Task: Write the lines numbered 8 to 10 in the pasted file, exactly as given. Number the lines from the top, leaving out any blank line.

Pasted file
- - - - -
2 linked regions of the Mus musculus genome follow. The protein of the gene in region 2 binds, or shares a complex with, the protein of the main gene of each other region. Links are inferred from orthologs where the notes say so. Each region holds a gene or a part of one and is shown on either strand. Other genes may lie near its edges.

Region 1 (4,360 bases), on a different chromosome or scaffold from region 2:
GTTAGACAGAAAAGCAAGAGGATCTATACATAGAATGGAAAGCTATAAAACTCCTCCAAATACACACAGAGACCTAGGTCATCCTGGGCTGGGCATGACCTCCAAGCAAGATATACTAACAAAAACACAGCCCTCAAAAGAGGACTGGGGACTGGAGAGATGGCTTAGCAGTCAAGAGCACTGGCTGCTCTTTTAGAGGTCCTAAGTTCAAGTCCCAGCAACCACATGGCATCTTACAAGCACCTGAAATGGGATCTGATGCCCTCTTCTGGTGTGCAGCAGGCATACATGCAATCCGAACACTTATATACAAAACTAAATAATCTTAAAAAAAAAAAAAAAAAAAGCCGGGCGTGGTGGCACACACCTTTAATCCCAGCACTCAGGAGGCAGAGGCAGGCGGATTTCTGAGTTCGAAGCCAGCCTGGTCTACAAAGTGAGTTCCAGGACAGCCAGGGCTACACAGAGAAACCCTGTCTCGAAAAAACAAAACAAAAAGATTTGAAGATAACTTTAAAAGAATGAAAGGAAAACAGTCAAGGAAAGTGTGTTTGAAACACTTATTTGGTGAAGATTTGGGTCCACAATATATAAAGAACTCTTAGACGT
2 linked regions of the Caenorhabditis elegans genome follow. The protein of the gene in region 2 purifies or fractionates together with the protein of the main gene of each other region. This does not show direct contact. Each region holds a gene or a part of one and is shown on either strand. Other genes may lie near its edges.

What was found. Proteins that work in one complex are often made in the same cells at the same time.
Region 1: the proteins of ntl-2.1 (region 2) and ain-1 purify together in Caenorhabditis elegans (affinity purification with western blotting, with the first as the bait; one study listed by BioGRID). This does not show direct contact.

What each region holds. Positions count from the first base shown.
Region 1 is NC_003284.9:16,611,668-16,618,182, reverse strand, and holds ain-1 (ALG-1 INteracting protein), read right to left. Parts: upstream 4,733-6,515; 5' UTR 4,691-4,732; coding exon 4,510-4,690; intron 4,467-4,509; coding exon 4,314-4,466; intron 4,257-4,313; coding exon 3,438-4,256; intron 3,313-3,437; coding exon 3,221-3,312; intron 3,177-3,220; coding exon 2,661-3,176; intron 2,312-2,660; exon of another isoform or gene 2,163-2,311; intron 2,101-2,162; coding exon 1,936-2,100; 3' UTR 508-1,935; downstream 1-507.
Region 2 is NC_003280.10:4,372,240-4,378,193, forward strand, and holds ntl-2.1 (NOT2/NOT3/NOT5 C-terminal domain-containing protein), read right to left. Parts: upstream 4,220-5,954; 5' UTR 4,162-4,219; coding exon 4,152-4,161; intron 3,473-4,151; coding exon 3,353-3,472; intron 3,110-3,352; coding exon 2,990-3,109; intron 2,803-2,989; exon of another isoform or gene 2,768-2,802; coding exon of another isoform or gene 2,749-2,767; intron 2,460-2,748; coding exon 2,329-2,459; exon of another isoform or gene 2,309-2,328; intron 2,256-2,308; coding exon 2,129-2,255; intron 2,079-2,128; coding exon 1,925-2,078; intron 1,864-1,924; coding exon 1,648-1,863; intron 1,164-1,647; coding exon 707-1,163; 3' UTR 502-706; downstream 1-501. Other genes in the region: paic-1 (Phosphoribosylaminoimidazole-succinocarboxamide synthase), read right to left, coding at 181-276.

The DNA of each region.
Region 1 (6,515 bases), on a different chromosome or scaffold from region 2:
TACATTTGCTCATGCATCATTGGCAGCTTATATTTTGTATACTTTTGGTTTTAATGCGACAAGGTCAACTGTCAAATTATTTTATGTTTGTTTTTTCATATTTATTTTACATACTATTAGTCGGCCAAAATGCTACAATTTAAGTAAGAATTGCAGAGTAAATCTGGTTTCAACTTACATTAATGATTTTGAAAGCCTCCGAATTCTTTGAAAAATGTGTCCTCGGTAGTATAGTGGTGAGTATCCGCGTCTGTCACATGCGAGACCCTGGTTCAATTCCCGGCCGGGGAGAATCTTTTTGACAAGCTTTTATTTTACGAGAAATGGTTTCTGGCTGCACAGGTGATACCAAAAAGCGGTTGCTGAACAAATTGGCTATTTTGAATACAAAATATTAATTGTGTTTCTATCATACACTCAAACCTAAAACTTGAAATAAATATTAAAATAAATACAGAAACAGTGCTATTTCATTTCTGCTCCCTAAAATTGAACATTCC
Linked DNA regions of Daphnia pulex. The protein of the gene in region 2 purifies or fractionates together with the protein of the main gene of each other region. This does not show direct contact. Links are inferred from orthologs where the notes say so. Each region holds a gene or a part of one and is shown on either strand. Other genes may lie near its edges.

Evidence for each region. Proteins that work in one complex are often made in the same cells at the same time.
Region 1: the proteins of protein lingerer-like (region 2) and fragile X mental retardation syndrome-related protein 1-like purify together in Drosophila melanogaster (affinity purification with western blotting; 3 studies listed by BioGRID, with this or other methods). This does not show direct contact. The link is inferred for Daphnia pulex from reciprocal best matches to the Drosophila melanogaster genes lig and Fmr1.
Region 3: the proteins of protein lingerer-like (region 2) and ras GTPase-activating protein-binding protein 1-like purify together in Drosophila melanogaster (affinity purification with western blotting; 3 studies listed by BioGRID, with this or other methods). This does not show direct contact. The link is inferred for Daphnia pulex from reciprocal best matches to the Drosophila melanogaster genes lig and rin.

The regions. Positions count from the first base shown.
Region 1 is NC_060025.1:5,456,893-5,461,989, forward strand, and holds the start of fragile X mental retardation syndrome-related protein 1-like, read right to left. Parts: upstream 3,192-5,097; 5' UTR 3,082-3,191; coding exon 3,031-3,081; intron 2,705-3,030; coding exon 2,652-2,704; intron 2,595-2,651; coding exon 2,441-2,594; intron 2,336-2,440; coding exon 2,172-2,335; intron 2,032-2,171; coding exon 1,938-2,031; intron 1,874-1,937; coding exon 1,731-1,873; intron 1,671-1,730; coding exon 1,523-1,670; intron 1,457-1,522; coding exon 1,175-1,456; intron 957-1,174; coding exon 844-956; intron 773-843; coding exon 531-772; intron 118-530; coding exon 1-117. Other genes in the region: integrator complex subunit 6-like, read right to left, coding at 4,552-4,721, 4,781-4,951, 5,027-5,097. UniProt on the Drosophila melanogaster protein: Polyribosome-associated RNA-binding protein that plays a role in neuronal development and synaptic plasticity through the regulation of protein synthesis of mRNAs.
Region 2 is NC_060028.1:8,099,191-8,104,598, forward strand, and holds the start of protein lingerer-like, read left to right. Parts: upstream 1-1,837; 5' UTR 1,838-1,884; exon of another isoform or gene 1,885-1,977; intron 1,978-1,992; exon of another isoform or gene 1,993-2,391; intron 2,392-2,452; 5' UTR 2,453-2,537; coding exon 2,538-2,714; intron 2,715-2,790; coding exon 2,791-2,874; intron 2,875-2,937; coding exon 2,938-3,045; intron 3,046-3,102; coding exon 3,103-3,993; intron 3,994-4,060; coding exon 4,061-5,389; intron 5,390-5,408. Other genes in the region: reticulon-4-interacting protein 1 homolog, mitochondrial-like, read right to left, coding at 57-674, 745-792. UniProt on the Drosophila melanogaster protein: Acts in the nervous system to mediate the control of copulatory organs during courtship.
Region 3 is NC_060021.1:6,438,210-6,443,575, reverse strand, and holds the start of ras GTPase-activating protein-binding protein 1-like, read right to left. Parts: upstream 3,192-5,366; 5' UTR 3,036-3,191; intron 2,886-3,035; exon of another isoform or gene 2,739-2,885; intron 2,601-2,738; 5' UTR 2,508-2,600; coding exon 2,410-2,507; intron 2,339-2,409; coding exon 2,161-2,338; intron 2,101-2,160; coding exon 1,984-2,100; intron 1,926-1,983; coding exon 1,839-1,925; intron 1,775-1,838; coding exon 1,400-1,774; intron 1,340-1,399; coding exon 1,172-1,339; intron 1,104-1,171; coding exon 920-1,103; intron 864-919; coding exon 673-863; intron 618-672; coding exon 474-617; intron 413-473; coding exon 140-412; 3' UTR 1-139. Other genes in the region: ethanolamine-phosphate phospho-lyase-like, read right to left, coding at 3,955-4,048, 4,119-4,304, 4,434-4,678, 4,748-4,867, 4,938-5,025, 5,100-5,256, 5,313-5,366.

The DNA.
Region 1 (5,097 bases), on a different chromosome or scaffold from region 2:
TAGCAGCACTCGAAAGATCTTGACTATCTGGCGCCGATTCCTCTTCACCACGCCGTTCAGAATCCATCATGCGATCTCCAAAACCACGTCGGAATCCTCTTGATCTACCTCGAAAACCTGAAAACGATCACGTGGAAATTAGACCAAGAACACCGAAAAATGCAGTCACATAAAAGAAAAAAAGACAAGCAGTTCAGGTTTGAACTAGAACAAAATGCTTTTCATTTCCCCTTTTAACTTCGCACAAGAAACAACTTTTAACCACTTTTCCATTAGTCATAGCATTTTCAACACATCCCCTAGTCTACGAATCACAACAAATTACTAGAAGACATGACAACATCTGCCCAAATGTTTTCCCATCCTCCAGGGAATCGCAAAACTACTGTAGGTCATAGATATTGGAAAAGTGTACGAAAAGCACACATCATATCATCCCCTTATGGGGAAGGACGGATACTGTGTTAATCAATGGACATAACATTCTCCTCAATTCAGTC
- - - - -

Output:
Region 1 is NC_003284.9:16,611,668-16,618,182, reverse strand, and holds ain-1 (ALG-1 INteracting protein), read right to left. Parts: upstream 4,733-6,515; 5' UTR 4,691-4,732; coding exon 4,510-4,690; intron 4,467-4,509; coding exon 4,314-4,466; intron 4,257-4,313; coding exon 3,438-4,256; intron 3,313-3,437; coding exon 3,221-3,312; intron 3,177-3,220; coding exon 2,661-3,176; intron 2,312-2,660; exon of another isoform or gene 2,163-2,311; intron 2,101-2,162; coding exon 1,936-2,100; 3' UTR 508-1,935; downstream 1-507.
Region 2 is NC_003280.10:4,372,240-4,378,193, forward strand, and holds ntl-2.1 (NOT2/NOT3/NOT5 C-terminal domain-containing protein), read right to left. Parts: upstream 4,220-5,954; 5' UTR 4,162-4,219; coding exon 4,152-4,161; intron 3,473-4,151; coding exon 3,353-3,472; intron 3,110-3,352; coding exon 2,990-3,109; intron 2,803-2,989; exon of another isoform or gene 2,768-2,802; coding exon of another isoform or gene 2,749-2,767; intron 2,460-2,748; coding exon 2,329-2,459; exon of another isoform or gene 2,309-2,328; intron 2,256-2,308; coding exon 2,129-2,255; intron 2,079-2,128; coding exon 1,925-2,078; intron 1,864-1,924; coding exon 1,648-1,863; intron 1,164-1,647; coding exon 707-1,163; 3' UTR 502-706; downstream 1-501. Other genes in the region: paic-1 (Phosphoribosylaminoimidazole-succinocarboxamide synthase), read right to left, coding at 181-276.

The DNA of each region.